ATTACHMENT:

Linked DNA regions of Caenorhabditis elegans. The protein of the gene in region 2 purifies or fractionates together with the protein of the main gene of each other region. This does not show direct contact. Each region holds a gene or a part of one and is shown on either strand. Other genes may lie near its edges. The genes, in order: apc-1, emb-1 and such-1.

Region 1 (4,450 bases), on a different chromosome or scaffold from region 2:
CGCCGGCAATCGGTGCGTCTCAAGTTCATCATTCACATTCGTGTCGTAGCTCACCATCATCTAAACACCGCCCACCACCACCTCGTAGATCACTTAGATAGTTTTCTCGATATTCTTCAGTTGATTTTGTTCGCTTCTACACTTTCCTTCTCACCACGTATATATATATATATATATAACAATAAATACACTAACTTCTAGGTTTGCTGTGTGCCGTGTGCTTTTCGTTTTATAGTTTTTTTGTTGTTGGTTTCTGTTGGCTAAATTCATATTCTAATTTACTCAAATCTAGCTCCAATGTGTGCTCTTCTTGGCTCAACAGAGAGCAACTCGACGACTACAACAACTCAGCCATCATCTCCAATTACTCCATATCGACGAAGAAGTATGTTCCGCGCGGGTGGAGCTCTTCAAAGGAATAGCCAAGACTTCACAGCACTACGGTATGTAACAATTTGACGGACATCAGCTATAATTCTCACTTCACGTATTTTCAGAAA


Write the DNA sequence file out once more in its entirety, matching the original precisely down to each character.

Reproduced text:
Linked DNA regions of Caenorhabditis elegans. The protein of the gene in region 2 purifies or fractionates together with the protein of the main gene of each other region. This does not show direct contact. Each region holds a gene or a part of one and is shown on either strand. Other genes may lie near its edges. The genes, in order: apc-1, emb-1 and such-1.

Region 1 (4,450 bases), on a different chromosome or scaffold from region 2:
CGCCGGCAATCGGTGCGTCTCAAGTTCATCATTCACATTCGTGTCGTAGCTCACCATCATCTAAACACCGCCCACCACCACCTCGTAGATCACTTAGATAGTTTTCTCGATATTCTTCAGTTGATTTTGTTCGCTTCTACACTTTCCTTCTCACCACGTATATATATATATATATATAACAATAAATACACTAACTTCTAGGTTTGCTGTGTGCCGTGTGCTTTTCGTTTTATAGTTTTTTTGTTGTTGGTTTCTGTTGGCTAAATTCATATTCTAATTTACTCAAATCTAGCTCCAATGTGTGCTCTTCTTGGCTCAACAGAGAGCAACTCGACGACTACAACAACTCAGCCATCATCTCCAATTACTCCATATCGACGAAGAAGTATGTTCCGCGCGGGTGGAGCTCTTCAAAGGAATAGCCAAGACTTCACAGCACTACGGTATGTAACAATTTGACGGACATCAGCTATAATTCTCACTTCACGTATTTTCAGAAA